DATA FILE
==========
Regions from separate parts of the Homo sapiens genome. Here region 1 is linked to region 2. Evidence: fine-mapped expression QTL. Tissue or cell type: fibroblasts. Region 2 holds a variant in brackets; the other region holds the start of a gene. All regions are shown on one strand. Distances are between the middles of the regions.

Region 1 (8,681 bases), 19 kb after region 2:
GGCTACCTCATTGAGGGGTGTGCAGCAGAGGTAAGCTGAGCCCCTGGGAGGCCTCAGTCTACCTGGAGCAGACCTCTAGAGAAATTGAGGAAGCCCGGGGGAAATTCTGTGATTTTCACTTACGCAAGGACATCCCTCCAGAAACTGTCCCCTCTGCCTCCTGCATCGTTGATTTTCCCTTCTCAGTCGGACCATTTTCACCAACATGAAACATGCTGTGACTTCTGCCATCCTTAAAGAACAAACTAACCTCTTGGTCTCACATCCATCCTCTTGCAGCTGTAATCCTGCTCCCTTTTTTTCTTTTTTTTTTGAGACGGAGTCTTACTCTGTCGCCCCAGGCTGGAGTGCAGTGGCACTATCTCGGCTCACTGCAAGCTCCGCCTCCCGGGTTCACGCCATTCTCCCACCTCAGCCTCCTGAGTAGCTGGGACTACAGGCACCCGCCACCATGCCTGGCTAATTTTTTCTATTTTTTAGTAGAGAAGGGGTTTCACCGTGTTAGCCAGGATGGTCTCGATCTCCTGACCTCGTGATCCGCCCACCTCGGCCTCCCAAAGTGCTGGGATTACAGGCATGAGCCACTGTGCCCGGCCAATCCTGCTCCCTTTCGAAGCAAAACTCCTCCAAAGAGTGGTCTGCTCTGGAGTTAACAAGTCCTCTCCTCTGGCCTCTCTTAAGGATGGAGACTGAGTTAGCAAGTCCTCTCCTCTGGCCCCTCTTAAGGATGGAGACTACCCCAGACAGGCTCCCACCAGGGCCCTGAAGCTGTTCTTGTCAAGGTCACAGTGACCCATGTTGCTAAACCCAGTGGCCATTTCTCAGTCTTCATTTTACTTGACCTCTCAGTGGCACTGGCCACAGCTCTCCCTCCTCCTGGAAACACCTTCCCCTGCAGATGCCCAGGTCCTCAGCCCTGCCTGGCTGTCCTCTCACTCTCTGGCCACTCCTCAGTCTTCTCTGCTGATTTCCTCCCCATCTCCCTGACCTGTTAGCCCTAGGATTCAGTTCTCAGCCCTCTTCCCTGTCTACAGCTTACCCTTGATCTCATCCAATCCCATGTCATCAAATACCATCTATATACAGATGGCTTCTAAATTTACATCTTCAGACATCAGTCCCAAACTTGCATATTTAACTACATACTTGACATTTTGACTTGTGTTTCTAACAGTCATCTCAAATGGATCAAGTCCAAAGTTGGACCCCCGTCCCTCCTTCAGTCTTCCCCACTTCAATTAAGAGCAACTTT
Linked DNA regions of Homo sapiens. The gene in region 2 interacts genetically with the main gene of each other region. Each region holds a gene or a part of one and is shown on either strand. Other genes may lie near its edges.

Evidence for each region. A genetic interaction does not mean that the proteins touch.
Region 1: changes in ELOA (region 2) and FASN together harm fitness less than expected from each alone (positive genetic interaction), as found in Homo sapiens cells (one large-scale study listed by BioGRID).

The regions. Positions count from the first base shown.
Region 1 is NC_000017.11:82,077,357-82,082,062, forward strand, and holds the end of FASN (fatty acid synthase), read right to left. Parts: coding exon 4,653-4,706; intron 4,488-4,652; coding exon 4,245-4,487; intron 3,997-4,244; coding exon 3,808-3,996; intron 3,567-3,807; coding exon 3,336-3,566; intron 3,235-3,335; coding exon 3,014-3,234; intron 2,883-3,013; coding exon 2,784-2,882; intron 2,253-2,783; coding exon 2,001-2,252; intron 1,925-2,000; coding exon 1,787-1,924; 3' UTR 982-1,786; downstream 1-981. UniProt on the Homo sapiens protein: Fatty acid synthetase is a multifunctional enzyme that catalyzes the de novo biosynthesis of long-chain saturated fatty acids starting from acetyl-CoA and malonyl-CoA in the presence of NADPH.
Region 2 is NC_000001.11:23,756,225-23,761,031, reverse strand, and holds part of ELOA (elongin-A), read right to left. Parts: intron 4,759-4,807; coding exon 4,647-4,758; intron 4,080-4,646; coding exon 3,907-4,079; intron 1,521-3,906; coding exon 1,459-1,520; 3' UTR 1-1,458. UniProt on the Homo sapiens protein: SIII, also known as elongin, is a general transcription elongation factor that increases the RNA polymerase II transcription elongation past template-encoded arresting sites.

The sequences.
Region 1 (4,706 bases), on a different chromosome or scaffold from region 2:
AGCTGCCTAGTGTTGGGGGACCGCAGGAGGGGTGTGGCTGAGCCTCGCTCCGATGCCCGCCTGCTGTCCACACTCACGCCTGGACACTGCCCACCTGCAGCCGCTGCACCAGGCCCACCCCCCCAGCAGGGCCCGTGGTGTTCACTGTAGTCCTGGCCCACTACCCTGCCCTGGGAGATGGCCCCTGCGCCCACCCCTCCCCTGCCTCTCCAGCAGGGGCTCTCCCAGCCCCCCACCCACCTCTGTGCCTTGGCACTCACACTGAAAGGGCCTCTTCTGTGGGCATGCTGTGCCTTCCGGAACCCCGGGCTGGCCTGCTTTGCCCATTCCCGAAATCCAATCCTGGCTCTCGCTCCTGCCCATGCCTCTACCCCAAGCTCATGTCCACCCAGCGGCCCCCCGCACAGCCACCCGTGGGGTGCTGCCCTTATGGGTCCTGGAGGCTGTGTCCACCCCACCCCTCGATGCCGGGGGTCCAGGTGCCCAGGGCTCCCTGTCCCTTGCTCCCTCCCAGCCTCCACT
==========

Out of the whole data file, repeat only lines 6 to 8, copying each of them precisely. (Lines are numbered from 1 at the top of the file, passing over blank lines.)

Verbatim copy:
Region 1: changes in ELOA (region 2) and FASN together harm fitness less than expected from each alone (positive genetic interaction), as found in Homo sapiens cells (one large-scale study listed by BioGRID).

The regions. Positions count from the first base shown.
Region 1 is NC_000017.11:82,077,357-82,082,062, forward strand, and holds the end of FASN (fatty acid synthase), read right to left. Parts: coding exon 4,653-4,706; intron 4,488-4,652; coding exon 4,245-4,487; intron 3,997-4,244; coding exon 3,808-3,996; intron 3,567-3,807; coding exon 3,336-3,566; intron 3,235-3,335; coding exon 3,014-3,234; intron 2,883-3,013; coding exon 2,784-2,882; intron 2,253-2,783; coding exon 2,001-2,252; intron 1,925-2,000; coding exon 1,787-1,924; 3' UTR 982-1,786; downstream 1-981. UniProt on the Homo sapiens protein: Fatty acid synthetase is a multifunctional enzyme that catalyzes the de novo biosynthesis of long-chain saturated fatty acids starting from acetyl-CoA and malonyl-CoA in the presence of NADPH.